September 18, 2013

What do Twerking and Syria have in common? Not much, except for the Twerking Tramp Stamp of America

User-generated data, especially generated via social media, provides a useful look into the day-to-day experiences and conversations that occur around the world. This kind of data provides insights, however partial, into our hopes, our triumphs and our fears. Sometimes it reveals things that we would rather not think about, like hate speech or racially charged discourse. But in all cases, it enlightens us to what matters to people, or at least what matters to the people participating in online discussions.

The past month has seen a sharp increase in two topics of discussion, the first representing an African American cultural meme from the bounce music tradition of New Orleans but more recently (and cynically) appropriated by white pop artists, and the other tied to an ongoing conflict that rapidly garnered calls for international intervention. We speak, of course, of twerking [1] and the ongoing civil war in Syria. While the two topics share little in common apart from recent media attention, the divergences between the space-time patterns of these geo-coded tweets show how online and offline actions and characteristics are intricately and imperfectly connected.

Using DOLLY, we extracted all geocoded tweets from July 1, 2012 to September 11, 2013 from North America that referenced either "twerk*" or "syria*". It quickly became apparent that twerking is a much more popular topic on Twitter, with 775,000 geocoded tweets during this time period, while there were only 75,000 references to Syria [3]. These numbers have changed significantly over the past month as the U.S. has called for military strikes in response to reports of chemical weapon attacks in Syria, but nevertheless there have still been three times as many references to twerking as Syria in August and September, with 133,000 tweets against just 43,000.

Indexed Volumes of Twerk and Syria Tweets, July 2012 to August 2013
The evolution in volume of each kind of tweet overtime is also strikingly different.  Compared to the number of mentions in July 2012, twerking has steadily become a more popular topic of Twitter conversations over the course of the past thirteen months. In contrast, discussion about Syria largely declined over the course of the year, and only in August did it became a hot topic. Since July 2013, the relative amount of conversation about Syria increased almost tenfold, from an index value of 61 to an index value of 526. Though they took much different trajectories, both topics have around five times as much discussion as was the case a year ago.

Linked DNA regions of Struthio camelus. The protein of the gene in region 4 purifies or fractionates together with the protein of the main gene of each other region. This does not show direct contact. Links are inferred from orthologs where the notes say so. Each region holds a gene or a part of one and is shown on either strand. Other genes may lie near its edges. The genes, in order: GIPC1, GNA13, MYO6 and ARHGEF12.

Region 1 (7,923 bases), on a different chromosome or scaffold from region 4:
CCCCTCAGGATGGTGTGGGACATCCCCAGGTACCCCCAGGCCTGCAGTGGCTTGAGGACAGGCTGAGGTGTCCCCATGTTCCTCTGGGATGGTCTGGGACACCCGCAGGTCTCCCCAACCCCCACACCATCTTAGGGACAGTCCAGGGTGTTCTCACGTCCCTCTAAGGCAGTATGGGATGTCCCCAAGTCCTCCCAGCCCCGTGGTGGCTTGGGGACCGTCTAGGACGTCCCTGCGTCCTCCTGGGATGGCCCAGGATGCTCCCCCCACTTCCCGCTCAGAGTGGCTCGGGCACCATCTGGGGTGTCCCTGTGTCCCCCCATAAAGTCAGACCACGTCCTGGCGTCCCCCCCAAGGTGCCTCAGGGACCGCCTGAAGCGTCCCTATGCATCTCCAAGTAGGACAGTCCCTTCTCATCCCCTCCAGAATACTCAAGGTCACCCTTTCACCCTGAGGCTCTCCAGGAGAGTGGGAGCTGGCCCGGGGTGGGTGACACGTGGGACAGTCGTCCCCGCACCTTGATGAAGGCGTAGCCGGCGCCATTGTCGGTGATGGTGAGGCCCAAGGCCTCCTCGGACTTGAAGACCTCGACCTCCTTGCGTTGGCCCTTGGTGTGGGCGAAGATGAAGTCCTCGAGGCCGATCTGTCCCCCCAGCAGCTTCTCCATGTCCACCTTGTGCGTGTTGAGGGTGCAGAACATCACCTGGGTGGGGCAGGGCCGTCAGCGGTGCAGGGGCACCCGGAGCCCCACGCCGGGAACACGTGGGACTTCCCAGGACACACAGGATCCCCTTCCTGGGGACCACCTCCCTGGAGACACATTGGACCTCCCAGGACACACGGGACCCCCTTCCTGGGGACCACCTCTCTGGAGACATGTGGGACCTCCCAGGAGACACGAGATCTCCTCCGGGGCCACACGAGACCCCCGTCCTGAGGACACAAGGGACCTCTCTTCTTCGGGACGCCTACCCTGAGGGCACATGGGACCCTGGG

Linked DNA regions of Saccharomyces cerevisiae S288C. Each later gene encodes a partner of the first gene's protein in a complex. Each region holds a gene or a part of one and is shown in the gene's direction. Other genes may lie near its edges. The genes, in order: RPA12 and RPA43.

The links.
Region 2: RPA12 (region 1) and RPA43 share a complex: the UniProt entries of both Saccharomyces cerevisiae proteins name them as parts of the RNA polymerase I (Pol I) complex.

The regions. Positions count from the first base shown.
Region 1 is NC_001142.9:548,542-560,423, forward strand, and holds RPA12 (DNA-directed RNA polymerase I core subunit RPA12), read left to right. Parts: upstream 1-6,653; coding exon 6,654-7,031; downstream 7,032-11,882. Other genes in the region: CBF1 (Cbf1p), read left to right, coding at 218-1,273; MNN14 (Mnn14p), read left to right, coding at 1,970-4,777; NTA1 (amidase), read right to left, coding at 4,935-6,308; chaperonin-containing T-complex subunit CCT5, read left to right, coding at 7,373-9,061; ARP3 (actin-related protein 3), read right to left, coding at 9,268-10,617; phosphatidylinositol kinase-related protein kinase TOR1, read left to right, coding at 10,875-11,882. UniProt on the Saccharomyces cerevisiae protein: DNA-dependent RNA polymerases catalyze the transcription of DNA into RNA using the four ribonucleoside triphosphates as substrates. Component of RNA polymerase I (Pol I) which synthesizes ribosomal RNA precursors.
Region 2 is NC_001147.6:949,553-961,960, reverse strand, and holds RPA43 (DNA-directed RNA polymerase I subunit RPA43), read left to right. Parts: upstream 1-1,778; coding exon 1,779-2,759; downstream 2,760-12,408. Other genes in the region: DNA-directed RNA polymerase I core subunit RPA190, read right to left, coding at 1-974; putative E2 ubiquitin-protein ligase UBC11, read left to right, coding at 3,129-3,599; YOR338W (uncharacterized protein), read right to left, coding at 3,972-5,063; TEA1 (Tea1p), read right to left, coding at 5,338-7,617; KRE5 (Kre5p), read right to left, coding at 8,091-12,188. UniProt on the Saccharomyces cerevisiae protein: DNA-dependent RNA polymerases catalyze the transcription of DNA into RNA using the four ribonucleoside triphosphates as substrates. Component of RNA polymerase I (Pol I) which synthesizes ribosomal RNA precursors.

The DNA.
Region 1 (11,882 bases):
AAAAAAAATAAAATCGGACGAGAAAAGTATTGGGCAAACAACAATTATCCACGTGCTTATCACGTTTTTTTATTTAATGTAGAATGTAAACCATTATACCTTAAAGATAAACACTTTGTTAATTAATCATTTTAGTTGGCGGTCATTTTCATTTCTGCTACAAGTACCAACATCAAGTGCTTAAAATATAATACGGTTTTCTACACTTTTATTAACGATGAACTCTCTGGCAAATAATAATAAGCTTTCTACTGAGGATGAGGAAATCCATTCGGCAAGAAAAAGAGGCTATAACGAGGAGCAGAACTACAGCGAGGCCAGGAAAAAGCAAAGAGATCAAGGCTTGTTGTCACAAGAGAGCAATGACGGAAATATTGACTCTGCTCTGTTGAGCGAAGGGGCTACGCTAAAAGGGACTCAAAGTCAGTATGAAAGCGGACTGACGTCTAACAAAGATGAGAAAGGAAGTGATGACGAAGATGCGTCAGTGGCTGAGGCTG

Looking at the geography of these tweets, just for the month of August 2013, illustrates how tweeting behavior varies across space during a time when there was a lot of national attention to both topics. Using a simple ratio of the # of Syria Tweets / # of Twerking Tweets, which we term the Twerkyria Index, the maps below show this distribution at the state and county levels.

The Twerkyria Index by State, August 2013



One of the most compelling results is the clear difference in ratios for Washington D.C., which has three times as many Syria tweets as twerking tweets, bucking the national average which is three to one in the opposite direction. The next closest areas are Vermont and Alaska, with relatively small African American populations, which have roughly the same number of tweets for each topic. The rest of the country is divided into red states that have more than the national average of twerking and pink states that are slightly less twerking obsessed (at least relative to attention to events in Syria). The concentration of states in the southeast -- from Texas to South Carolina -- forms a Twerking Tramp Stamp across America [4], with a few other concentrations tastefully tattooed across the Great Plains and Midwest.

The pattern suggests a number of possible connections between the Twerkyria index of Twitter activity and offline demographics. Despite Miley Cyrus's "act of cultural appropriation being passed off as a rebellious reclamation of her sexuality after a childhood in the Disneyfied spotlight", twerking's roots are within
African American culture, especially as it relates to southern hip-hop. In this context, sending a tweet containing twerk is likely much more about cultural expression of local and identity politics than the more recent appropriation of the work by the dominant culture to work through "a raft of personal, socioeconomic and third-wave-feminist issues". Likewise, tweets containing Syria represent a wide range of political views and stances towards possible U.S. intervention.